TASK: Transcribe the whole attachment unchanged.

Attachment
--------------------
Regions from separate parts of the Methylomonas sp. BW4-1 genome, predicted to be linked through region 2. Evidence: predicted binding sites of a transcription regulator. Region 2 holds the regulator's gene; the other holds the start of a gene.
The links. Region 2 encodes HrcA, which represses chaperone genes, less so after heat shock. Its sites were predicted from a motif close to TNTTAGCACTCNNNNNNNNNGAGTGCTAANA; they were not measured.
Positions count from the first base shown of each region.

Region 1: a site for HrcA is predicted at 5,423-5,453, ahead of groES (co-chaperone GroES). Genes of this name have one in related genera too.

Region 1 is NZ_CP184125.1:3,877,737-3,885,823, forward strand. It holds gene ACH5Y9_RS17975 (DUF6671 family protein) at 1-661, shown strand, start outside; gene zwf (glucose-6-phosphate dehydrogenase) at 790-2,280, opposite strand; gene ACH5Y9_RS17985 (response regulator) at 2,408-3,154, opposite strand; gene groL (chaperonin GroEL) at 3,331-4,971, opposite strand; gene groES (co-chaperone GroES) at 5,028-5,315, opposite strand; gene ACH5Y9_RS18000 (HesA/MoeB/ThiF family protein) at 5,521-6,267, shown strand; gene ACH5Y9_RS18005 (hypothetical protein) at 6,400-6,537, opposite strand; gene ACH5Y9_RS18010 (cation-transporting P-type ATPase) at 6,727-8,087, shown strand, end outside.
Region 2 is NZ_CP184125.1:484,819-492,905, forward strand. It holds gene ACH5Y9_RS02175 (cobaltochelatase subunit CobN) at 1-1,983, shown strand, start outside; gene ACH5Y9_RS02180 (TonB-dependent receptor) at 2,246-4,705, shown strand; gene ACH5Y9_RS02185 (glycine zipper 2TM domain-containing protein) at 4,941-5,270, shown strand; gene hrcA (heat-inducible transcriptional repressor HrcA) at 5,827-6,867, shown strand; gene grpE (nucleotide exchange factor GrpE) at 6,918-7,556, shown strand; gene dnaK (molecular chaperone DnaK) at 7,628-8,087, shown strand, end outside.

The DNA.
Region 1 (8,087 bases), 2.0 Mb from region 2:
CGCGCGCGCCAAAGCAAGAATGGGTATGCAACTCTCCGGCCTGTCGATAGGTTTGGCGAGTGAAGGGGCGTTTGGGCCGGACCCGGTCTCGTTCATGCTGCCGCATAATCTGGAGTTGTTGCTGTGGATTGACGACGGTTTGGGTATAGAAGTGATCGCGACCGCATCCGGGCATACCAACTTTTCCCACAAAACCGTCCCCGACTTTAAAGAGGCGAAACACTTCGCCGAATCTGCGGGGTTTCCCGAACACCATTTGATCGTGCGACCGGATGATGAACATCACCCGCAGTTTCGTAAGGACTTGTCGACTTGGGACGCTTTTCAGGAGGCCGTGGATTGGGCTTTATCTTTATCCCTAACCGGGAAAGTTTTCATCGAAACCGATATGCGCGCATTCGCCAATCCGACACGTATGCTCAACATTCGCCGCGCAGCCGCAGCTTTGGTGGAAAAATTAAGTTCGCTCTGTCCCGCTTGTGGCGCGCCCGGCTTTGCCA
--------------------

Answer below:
Regions from separate parts of the Methylomonas sp. BW4-1 genome, predicted to be linked through region 2. Evidence: predicted binding sites of a transcription regulator. Region 2 holds the regulator's gene; the other holds the start of a gene.
The links. Region 2 encodes HrcA, which represses chaperone genes, less so after heat shock. Its sites were predicted from a motif close to TNTTAGCACTCNNNNNNNNNGAGTGCTAANA; they were not measured.
Positions count from the first base shown of each region.

Region 1: a site for HrcA is predicted at 5,423-5,453, ahead of groES (co-chaperone GroES). Genes of this name have one in related genera too.

Region 1 is NZ_CP184125.1:3,877,737-3,885,823, forward strand. It holds gene ACH5Y9_RS17975 (DUF6671 family protein) at 1-661, shown strand, start outside; gene zwf (glucose-6-phosphate dehydrogenase) at 790-2,280, opposite strand; gene ACH5Y9_RS17985 (response regulator) at 2,408-3,154, opposite strand; gene groL (chaperonin GroEL) at 3,331-4,971, opposite strand; gene groES (co-chaperone GroES) at 5,028-5,315, opposite strand; gene ACH5Y9_RS18000 (HesA/MoeB/ThiF family protein) at 5,521-6,267, shown strand; gene ACH5Y9_RS18005 (hypothetical protein) at 6,400-6,537, opposite strand; gene ACH5Y9_RS18010 (cation-transporting P-type ATPase) at 6,727-8,087, shown strand, end outside.
Region 2 is NZ_CP184125.1:484,819-492,905, forward strand. It holds gene ACH5Y9_RS02175 (cobaltochelatase subunit CobN) at 1-1,983, shown strand, start outside; gene ACH5Y9_RS02180 (TonB-dependent receptor) at 2,246-4,705, shown strand; gene ACH5Y9_RS02185 (glycine zipper 2TM domain-containing protein) at 4,941-5,270, shown strand; gene hrcA (heat-inducible transcriptional repressor HrcA) at 5,827-6,867, shown strand; gene grpE (nucleotide exchange factor GrpE) at 6,918-7,556, shown strand; gene dnaK (molecular chaperone DnaK) at 7,628-8,087, shown strand, end outside.

The DNA.
Region 1 (8,087 bases), 2.0 Mb from region 2:
CGCGCGCGCCAAAGCAAGAATGGGTATGCAACTCTCCGGCCTGTCGATAGGTTTGGCGAGTGAAGGGGCGTTTGGGCCGGACCCGGTCTCGTTCATGCTGCCGCATAATCTGGAGTTGTTGCTGTGGATTGACGACGGTTTGGGTATAGAAGTGATCGCGACCGCATCCGGGCATACCAACTTTTCCCACAAAACCGTCCCCGACTTTAAAGAGGCGAAACACTTCGCCGAATCTGCGGGGTTTCCCGAACACCATTTGATCGTGCGACCGGATGATGAACATCACCCGCAGTTTCGTAAGGACTTGTCGACTTGGGACGCTTTTCAGGAGGCCGTGGATTGGGCTTTATCTTTATCCCTAACCGGGAAAGTTTTCATCGAAACCGATATGCGCGCATTCGCCAATCCGACACGTATGCTCAACATTCGCCGCGCAGCCGCAGCTTTGGTGGAAAAATTAAGTTCGCTCTGTCCCGCTTGTGGCGCGCCCGGCTTTGCCA